We shall see what needs will emerge at a later stage. The costs of the help will be estimated later. We are constantly advising people not to drink the water because it is a health risk. The damages are for the locals as well as for the tourists. Their cars were washed away, the caravans of the tourists at campsites were also washed away at sea, but there are other services working on these technical problems. People say the disaster itself was awful and very scary, but they are glad to have survived, because there are people who lost their lives. That is their philosophy – possessions can be restored, but when a life is lost it is for good.”

When there are huge natural calamities, like the flood on the Southern portion of the coastline, hundreds of animals get washed away by the flood waters and die. Environmentalists are raising the alarm over dead fish, pigs, deer, and many destitute turtles. 

But it is not just forest animals, farm animals and pets were also killed in people’s homes – cows, dogs and cats swept away by the tidal and they stood no chance of survival. “It is difficult to talk at such a tragic time, we have people who lost their lives, even someone directly engaged with saving animals like veterinarian Dr. Daniela Yordanova who was committed to the cause of helping stray cats and dogs,” says animal advocate Yavor Gechev:

“When we talk about animals we usually mean two groups – animals that are a human’s companion like dogs, cats, rabbits, and usually they have owners. The stray animals fall into this group. But the problem isn’t so big for them, because they are small and easier to transport. For farm animals things are more difficult. To evacuate a small cow farm, for example, you will need transport and people who know how to handle animals. A big animal, if it panics, and that is exactly what happens when a disaster hits, is a danger to the people if they do not know what to do at that precise moment. It is the same now as with the 2014 flood in Mizia when many animals were killed. Back then, a woman opened her farm and took in the animals. It is the same now, no steps have been taken to evacuate the animals and that makes me really sad.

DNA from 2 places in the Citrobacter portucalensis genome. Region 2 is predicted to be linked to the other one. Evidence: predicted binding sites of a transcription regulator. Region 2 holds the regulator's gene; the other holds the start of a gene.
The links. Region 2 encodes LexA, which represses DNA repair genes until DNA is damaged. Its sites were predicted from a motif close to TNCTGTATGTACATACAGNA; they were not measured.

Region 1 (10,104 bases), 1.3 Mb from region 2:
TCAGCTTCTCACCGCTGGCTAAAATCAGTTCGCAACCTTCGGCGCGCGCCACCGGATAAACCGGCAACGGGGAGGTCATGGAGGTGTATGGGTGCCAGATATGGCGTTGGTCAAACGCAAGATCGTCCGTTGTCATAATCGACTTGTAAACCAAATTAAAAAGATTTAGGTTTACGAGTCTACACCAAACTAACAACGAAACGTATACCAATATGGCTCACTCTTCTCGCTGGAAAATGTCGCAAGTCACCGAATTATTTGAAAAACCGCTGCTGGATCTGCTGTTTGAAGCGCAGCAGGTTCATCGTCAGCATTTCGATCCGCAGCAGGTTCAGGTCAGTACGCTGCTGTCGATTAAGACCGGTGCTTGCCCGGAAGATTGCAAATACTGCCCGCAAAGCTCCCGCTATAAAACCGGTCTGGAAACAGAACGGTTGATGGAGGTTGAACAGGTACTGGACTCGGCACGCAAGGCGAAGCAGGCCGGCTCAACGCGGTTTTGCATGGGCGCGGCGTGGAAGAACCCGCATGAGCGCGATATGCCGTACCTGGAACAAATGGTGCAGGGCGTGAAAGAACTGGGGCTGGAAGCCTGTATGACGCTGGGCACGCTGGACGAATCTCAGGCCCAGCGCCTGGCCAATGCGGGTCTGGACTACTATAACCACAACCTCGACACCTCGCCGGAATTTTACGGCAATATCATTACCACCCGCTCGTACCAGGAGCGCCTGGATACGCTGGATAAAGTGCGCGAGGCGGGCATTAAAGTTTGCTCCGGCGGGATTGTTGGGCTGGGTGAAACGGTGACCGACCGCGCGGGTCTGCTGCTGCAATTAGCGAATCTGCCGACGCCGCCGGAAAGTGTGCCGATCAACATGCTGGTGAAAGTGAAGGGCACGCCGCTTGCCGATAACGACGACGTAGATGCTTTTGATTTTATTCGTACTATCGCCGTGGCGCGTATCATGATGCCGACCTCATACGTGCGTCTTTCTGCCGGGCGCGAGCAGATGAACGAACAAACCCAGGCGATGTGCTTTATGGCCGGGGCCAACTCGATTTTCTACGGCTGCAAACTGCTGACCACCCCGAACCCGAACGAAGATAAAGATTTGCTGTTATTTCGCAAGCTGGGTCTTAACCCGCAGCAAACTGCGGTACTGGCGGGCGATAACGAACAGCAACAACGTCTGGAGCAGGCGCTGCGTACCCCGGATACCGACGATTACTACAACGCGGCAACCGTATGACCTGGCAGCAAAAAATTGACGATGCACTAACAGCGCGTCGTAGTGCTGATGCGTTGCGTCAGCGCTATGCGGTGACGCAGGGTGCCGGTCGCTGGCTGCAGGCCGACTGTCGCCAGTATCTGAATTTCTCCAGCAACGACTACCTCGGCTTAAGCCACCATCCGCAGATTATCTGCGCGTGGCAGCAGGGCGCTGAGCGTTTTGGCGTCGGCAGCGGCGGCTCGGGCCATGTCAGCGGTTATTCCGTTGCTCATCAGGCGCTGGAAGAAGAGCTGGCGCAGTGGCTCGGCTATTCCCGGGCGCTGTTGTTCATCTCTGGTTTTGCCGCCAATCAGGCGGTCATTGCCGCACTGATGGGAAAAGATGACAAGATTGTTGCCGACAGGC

There is one more problem – when people evacuate they often leave the animals behind, in their homes. They even leave dogs tied up and that literally means condemning them to death. But it only takes 20 seconds to untie the animals and give them a chance of staying alive. Nothing was done for the animals at a central level. I think every farm, every municipality should have crisis plans that clearly regulate what is to be done with people, but also with animals – how to evacuate them, how to transport them, where to accommodate them and what to do once the disaster is over. The only people trained to work during a disaster are the people from the Bulgarian Red Cross, from Fire Safety and Civil Protection, and some of the municipalities that have disaster rescue units, unfortunately they can be counted on the fingers of one hand.”

Translated and posted by Milena Daynova

Photos: BTA, Bulgarian Red Cross-Burgas, Animal Hope Varna Foundation